The Protestant Slovaks, who several centuries ago had already acquired by their own contributions the right of citizens in the Bohemian republic of letters,—especially during the course of the seventeenth century, when most of the native Bohemians had been banished from it,—feared to endanger the cause of literature itself by innovations of this kind. They too united themselves into a society, and founded a professorship of Bohemian-Slovakian literature at the Lyceum of Pressburg, which was occupied by another G. Palkowicz, honorably mentioned in our History of Bohemian literature. The number of Protestant Slovaks being comparatively small, this institution was not sustained longer than ten years. To the names of the principal Slovakish-Bohemian writers during this and the last century, which have been given above, we add here those of Bartholomaeides, Tablicz, Lovich, and Moshotzy, themselves writers of merit, or promoters of literature and science.
Many among the Slovaks, like many of their brethren the Magyars, and among other Slavi the Bohemians and Illyrians, have received a German education, and have that language at command. For the sake of more fame, or a larger field of influence, these mostly prefer to write in German. Among them was Schaffarik; until, from a principle of patriotism, he adopted the Bohemian.
[Footnote 1: More generally contracted into Boehmen.]
[Footnote 2: The country along the banks of the Upper Vistula. According to other writers, Belo-Chrobatia was the name of the country on both sides of the Carpathian chain. In some old chronicles the Czekhes are said to have come from Croatia, which induced more modern historians to suppose them to have emigrated from the present Croatia; others conclude that under this name Chrobatia was understood, as these names were frequently confounded.]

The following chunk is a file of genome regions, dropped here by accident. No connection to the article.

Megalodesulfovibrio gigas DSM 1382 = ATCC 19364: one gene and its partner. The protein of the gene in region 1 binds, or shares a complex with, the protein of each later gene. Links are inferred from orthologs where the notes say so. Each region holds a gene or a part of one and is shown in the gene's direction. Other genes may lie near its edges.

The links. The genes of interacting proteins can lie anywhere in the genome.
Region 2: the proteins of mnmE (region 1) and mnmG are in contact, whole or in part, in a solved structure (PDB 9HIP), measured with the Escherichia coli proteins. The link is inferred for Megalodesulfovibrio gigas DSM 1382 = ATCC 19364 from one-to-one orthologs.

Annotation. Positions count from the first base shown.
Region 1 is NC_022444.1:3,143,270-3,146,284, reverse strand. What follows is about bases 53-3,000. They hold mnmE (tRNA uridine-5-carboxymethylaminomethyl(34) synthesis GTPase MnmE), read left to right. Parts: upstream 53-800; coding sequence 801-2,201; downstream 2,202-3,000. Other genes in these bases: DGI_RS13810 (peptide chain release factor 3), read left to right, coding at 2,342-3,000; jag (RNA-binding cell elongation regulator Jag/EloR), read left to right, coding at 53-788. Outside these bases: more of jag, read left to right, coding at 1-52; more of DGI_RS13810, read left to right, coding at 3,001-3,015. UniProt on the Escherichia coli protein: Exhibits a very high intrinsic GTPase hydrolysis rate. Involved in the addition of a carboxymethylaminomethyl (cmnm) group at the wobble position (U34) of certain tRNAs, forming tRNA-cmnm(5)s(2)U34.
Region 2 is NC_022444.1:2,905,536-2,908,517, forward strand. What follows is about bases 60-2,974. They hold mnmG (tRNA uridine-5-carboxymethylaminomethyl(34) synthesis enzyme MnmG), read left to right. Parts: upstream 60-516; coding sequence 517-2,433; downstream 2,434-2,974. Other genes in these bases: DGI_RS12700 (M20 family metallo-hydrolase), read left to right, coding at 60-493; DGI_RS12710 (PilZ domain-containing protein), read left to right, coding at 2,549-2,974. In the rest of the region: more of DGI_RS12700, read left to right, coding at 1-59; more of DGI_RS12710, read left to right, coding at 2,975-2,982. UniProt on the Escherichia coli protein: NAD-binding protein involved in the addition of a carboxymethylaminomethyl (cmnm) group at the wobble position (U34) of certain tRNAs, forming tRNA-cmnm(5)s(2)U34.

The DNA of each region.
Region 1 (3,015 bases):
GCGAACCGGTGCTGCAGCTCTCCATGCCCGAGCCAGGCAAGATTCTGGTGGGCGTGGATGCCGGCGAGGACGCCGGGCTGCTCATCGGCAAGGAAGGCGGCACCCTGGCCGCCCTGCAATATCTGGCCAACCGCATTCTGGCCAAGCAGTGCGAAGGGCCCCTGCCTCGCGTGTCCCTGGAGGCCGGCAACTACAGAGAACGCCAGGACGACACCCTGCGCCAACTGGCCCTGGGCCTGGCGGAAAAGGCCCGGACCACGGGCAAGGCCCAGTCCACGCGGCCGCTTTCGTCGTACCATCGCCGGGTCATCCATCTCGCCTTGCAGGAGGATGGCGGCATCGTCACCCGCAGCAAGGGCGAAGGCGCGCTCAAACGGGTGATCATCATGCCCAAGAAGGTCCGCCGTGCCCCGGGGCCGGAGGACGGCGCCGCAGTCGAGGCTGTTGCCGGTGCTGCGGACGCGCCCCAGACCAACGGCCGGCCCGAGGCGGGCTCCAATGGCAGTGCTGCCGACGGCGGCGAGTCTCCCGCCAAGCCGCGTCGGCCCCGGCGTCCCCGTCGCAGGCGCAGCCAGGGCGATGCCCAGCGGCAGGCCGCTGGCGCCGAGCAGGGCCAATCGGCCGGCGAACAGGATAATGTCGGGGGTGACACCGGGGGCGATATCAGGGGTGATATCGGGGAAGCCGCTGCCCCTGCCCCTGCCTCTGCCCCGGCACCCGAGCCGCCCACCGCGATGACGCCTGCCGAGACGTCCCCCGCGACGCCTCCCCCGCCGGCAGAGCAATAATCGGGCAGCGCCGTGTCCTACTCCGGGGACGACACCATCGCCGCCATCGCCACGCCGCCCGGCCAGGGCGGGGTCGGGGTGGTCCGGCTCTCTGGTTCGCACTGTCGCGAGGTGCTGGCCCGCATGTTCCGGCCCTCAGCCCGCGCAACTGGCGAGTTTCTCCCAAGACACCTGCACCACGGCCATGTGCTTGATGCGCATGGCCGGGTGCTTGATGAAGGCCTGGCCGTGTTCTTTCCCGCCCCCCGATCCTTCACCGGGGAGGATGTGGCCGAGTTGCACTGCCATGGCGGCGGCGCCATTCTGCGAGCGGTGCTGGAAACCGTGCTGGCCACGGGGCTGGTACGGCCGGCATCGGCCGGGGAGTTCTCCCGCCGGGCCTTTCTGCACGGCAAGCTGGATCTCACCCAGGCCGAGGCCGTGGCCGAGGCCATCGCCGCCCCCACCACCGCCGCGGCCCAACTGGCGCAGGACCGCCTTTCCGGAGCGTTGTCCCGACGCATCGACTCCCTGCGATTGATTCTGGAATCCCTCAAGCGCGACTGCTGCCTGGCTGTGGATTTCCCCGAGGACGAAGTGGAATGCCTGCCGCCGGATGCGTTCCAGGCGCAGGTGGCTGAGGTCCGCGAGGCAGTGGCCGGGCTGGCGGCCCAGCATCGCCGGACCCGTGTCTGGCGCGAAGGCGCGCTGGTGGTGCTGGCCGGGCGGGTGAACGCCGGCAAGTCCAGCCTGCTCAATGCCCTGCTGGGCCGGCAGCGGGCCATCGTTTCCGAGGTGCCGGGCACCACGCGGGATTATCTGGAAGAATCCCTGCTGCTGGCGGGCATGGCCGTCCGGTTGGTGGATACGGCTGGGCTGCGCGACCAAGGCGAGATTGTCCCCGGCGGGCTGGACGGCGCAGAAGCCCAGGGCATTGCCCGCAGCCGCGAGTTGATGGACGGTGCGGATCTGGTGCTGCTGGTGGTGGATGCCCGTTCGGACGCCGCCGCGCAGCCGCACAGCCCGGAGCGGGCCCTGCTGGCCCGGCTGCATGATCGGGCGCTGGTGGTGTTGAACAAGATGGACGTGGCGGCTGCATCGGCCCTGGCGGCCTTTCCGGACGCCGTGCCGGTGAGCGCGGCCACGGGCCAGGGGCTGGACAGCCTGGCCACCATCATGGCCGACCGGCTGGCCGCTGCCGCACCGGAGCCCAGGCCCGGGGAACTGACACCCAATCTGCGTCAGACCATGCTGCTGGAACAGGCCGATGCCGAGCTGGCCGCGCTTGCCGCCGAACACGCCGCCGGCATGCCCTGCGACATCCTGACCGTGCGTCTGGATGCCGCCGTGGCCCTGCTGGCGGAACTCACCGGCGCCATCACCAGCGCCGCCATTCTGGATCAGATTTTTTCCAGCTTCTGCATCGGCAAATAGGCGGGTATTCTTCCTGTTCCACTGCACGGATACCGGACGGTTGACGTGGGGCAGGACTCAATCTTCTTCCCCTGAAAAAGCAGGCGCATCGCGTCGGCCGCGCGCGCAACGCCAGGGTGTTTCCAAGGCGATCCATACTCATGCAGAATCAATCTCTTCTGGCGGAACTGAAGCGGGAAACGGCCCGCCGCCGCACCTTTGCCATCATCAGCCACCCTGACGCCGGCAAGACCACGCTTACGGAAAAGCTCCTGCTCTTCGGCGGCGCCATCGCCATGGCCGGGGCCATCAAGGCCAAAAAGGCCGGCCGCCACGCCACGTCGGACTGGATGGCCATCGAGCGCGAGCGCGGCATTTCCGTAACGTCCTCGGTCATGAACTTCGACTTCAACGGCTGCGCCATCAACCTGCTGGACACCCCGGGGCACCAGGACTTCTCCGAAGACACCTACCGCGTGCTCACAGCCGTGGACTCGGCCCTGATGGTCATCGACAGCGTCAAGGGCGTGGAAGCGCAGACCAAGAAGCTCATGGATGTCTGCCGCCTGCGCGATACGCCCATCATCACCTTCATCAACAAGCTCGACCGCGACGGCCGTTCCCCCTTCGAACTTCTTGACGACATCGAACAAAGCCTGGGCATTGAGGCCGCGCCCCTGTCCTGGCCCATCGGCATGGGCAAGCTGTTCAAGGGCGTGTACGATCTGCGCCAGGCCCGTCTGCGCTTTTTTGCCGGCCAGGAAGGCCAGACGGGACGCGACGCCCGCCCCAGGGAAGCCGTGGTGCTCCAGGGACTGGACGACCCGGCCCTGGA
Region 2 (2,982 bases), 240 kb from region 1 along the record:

[Footnote 3: In his essay Ueber den Ursprung des Namen Czech, Prague and Vienna, 1782. In his later works he confirms this opinion; see Geschichte der boehmischen Sprache und alten Literatur, Prague, 1818, p. 65.]
[Footnote 4: See above, pp. 6, 30.]
[Footnote 5: In writing Russian and Servian names, we have adapted our orthography to the English rules of pronunciation, so far namely as English letters are able to express sounds partly unknown to all but Slavic nations. The Poles and Bohemians however, who use the same characters as the English, have a right to expect that in writing their national names in the English language, their orthography should be preserved; just as it is in the case of the French, Spaniards, Italians, etc. No English writer would change French or Spanish names according to the English principles of pronunciation. We consequently alter letters only in cases where otherwise a foreigner, unacquainted with the Bohemian language, would find